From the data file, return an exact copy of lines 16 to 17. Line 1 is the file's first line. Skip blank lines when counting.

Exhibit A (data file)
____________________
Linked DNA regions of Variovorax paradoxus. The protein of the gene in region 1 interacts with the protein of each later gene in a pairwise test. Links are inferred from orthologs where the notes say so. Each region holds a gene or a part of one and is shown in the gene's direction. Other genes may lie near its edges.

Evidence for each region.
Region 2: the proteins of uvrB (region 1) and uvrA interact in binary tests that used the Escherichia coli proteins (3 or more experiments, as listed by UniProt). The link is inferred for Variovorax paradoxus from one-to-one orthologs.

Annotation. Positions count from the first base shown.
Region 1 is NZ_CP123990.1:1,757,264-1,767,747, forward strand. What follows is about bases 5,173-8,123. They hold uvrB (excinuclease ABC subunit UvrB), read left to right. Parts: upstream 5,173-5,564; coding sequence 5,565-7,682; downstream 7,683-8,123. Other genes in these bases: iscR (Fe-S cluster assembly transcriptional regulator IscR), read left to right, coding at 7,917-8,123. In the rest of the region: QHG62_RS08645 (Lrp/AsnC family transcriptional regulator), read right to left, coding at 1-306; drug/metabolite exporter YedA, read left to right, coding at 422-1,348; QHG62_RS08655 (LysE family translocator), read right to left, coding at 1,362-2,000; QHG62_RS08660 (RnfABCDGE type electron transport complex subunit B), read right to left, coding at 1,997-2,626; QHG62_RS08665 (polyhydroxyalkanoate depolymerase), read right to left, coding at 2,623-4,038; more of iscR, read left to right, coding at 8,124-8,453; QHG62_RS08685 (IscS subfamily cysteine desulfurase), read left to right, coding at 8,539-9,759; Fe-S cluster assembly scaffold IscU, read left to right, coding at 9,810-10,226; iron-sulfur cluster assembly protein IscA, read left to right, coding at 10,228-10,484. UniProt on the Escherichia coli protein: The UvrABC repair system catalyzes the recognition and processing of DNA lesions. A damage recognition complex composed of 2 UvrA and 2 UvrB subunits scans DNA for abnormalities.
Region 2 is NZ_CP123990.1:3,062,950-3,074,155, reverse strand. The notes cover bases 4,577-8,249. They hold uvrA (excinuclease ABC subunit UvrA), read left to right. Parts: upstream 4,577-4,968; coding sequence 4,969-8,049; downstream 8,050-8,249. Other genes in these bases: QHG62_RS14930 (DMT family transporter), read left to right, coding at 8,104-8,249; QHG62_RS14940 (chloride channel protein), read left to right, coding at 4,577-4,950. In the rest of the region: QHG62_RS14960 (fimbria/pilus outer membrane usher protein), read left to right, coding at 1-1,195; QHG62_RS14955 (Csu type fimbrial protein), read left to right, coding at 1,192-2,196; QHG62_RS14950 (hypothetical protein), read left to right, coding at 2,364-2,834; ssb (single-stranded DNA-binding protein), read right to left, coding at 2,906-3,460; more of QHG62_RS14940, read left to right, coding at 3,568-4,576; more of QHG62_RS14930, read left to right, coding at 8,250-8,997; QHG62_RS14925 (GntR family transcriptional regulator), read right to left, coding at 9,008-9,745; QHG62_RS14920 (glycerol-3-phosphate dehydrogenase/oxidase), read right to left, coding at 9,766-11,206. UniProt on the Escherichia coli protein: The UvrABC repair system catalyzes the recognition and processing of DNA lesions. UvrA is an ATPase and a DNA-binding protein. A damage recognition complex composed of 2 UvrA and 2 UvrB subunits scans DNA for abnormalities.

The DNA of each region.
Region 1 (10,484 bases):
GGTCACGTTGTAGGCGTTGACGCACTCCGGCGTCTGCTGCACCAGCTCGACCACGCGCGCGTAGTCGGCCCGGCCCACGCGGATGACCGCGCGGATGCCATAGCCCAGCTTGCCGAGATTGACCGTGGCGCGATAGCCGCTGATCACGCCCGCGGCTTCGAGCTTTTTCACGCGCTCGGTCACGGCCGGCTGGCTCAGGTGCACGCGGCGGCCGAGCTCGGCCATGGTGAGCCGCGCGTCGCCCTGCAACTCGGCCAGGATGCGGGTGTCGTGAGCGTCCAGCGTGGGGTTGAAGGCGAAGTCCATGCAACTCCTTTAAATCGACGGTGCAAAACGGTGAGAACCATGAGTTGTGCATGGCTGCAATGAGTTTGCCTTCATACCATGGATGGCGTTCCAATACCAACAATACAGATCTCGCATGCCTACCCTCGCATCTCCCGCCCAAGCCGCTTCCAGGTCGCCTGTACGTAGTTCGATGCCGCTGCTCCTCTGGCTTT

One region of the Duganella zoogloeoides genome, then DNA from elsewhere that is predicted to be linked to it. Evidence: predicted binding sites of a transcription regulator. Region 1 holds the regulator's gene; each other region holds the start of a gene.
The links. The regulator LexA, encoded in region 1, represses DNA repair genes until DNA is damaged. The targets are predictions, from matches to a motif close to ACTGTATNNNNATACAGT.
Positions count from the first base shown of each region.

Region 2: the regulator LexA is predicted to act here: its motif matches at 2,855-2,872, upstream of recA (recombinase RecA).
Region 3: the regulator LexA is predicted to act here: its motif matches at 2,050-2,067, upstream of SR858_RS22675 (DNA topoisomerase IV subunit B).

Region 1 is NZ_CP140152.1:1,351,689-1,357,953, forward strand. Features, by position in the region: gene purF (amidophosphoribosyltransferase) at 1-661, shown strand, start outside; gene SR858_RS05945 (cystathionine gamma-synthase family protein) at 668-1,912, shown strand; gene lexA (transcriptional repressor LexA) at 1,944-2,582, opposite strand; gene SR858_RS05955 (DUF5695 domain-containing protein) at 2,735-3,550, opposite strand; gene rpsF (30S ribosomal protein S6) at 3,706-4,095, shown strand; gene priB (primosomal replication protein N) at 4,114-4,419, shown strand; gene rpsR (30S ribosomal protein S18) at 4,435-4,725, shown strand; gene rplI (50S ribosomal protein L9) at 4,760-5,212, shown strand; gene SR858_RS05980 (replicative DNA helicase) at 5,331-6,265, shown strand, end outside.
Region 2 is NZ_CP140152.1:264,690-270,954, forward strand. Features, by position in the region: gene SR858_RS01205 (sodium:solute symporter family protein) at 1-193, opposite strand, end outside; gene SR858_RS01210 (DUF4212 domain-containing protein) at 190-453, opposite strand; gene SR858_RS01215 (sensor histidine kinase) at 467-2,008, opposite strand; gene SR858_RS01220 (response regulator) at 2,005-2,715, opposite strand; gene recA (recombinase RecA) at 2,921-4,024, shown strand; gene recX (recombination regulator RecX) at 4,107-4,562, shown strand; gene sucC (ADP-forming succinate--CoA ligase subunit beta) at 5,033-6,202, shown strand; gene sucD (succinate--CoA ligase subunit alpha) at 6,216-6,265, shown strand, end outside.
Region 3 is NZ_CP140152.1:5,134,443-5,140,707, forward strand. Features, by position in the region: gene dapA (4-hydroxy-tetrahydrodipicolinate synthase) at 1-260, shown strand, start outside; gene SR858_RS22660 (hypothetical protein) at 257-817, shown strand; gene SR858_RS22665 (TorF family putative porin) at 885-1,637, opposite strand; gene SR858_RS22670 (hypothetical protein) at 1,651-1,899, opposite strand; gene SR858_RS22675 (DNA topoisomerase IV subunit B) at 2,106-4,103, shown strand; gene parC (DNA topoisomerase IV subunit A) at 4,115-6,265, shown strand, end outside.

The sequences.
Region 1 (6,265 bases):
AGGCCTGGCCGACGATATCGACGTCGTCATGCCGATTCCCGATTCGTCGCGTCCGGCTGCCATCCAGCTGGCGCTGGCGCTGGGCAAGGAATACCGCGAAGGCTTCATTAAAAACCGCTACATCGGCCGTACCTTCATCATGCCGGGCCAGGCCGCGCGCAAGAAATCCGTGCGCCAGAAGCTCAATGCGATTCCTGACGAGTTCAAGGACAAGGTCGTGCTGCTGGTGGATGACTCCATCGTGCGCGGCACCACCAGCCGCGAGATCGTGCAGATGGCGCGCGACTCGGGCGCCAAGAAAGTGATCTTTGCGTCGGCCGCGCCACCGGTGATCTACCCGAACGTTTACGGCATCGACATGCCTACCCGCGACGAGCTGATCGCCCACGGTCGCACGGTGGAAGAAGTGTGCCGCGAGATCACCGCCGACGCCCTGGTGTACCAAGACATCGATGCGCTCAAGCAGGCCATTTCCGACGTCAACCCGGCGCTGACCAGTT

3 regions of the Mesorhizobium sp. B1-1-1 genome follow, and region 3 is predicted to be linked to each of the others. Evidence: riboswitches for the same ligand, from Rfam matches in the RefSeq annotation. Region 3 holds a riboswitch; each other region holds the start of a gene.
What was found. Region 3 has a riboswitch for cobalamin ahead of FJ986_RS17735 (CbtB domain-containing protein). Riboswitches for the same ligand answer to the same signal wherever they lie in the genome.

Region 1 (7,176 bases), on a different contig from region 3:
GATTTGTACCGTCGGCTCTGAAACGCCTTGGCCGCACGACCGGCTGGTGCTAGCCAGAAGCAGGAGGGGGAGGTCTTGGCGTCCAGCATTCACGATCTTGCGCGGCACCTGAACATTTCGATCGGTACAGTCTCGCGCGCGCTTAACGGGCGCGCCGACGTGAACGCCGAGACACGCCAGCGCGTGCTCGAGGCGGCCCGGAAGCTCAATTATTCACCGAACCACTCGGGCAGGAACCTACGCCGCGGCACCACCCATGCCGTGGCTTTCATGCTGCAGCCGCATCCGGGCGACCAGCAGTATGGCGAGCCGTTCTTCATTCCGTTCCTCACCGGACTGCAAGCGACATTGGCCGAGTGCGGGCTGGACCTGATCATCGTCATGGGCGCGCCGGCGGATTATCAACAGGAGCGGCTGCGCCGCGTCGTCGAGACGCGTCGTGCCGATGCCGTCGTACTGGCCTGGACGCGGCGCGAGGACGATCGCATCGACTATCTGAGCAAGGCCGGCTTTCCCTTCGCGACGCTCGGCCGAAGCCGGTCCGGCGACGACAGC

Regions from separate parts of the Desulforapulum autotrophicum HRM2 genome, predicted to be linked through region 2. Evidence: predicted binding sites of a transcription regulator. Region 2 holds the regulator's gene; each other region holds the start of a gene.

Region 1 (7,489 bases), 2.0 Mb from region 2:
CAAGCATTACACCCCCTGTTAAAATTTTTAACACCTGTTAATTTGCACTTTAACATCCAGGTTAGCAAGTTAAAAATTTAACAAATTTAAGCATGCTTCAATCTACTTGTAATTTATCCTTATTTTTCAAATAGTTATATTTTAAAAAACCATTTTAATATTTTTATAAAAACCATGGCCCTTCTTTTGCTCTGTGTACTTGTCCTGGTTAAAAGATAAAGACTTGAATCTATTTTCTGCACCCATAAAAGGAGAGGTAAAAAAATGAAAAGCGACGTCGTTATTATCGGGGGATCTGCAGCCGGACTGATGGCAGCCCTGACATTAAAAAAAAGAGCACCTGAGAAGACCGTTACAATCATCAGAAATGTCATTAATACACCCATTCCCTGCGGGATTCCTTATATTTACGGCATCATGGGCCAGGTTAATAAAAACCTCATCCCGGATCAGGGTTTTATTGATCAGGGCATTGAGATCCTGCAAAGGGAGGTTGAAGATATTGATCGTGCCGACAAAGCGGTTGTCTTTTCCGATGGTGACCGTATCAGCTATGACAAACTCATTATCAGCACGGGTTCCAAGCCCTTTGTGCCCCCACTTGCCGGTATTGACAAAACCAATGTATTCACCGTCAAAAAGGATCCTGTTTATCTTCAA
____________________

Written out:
Region 2 is NZ_CP140152.1:264,690-270,954, forward strand. Features, by position in the region: gene SR858_RS01205 (sodium:solute symporter family protein) at 1-193, opposite strand, end outside; gene SR858_RS01210 (DUF4212 domain-containing protein) at 190-453, opposite strand; gene SR858_RS01215 (sensor histidine kinase) at 467-2,008, opposite strand; gene SR858_RS01220 (response regulator) at 2,005-2,715, opposite strand; gene recA (recombinase RecA) at 2,921-4,024, shown strand; gene recX (recombination regulator RecX) at 4,107-4,562, shown strand; gene sucC (ADP-forming succinate--CoA ligase subunit beta) at 5,033-6,202, shown strand; gene sucD (succinate--CoA ligase subunit alpha) at 6,216-6,265, shown strand, end outside.
Region 3 is NZ_CP140152.1:5,134,443-5,140,707, forward strand. Features, by position in the region: gene dapA (4-hydroxy-tetrahydrodipicolinate synthase) at 1-260, shown strand, start outside; gene SR858_RS22660 (hypothetical protein) at 257-817, shown strand; gene SR858_RS22665 (TorF family putative porin) at 885-1,637, opposite strand; gene SR858_RS22670 (hypothetical protein) at 1,651-1,899, opposite strand; gene SR858_RS22675 (DNA topoisomerase IV subunit B) at 2,106-4,103, shown strand; gene parC (DNA topoisomerase IV subunit A) at 4,115-6,265, shown strand, end outside.